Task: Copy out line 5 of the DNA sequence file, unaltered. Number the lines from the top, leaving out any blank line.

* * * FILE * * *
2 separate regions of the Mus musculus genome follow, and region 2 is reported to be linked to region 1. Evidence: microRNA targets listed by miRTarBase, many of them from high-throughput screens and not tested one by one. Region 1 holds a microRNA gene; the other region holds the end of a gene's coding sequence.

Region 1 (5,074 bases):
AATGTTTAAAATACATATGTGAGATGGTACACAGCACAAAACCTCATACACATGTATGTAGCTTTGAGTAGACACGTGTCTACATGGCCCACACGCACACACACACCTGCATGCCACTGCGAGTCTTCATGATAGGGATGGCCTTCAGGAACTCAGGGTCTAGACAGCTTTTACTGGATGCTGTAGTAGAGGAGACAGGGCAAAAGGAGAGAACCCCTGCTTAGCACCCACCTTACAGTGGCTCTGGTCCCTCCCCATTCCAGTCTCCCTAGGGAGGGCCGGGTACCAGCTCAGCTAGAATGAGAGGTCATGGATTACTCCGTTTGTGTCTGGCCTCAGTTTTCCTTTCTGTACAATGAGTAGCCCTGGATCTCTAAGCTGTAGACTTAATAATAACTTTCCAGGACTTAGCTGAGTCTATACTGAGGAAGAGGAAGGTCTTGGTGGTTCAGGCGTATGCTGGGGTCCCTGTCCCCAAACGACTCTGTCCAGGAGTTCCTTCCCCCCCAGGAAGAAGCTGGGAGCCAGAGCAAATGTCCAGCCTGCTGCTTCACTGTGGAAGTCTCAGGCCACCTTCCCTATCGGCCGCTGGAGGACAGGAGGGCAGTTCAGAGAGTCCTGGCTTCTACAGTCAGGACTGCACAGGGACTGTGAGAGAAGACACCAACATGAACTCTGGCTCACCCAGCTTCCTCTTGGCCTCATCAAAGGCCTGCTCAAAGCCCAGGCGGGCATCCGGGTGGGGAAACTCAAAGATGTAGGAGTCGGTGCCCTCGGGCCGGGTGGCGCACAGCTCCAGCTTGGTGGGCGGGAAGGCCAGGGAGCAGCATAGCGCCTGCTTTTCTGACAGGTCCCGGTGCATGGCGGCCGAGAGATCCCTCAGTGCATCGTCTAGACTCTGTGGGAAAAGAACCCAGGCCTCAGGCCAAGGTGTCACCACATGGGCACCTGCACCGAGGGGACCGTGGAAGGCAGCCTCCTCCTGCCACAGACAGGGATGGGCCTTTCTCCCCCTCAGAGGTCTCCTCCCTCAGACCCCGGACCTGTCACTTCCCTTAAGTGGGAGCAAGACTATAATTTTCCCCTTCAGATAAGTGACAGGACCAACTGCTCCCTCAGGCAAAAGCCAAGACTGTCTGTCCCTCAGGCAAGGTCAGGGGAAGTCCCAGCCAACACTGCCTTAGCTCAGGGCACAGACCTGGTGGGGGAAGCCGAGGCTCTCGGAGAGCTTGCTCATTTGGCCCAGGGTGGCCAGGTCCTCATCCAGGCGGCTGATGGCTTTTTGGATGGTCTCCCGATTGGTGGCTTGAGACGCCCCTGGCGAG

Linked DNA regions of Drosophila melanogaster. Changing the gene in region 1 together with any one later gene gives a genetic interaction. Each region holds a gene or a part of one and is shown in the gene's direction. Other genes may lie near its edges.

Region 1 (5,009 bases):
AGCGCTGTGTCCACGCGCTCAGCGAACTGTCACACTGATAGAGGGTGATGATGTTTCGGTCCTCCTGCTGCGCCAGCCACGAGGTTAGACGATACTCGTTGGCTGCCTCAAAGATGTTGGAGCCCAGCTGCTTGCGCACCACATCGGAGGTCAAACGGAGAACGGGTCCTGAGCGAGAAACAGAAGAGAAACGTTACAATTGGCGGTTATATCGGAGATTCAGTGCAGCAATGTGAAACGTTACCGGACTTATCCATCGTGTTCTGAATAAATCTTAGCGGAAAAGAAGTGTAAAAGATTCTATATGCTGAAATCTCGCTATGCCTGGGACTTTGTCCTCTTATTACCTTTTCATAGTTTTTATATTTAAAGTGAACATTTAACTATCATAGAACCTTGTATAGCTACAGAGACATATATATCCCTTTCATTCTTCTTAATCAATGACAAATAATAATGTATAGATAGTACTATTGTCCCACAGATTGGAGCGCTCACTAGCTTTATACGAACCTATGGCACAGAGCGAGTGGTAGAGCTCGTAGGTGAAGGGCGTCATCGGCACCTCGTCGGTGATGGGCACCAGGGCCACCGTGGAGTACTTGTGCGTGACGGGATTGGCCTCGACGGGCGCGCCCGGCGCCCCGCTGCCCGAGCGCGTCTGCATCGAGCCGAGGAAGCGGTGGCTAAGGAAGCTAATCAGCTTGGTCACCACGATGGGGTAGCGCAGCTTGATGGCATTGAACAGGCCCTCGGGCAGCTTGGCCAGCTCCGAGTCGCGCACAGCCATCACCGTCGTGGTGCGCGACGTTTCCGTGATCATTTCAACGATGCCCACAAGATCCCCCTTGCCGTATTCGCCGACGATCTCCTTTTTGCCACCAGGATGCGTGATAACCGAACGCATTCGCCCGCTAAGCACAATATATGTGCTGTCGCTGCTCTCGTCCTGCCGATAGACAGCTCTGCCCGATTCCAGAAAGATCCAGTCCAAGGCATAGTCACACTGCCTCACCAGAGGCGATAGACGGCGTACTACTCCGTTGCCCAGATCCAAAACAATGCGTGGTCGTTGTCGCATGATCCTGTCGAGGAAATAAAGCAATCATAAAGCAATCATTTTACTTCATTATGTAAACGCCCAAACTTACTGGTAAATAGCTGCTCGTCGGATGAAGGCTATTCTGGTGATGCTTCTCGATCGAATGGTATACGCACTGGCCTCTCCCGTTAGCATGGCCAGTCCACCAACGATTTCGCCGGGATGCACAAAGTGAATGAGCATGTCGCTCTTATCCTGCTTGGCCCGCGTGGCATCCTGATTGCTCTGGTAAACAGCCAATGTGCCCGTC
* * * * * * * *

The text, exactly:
Region 1 (5,009 bases):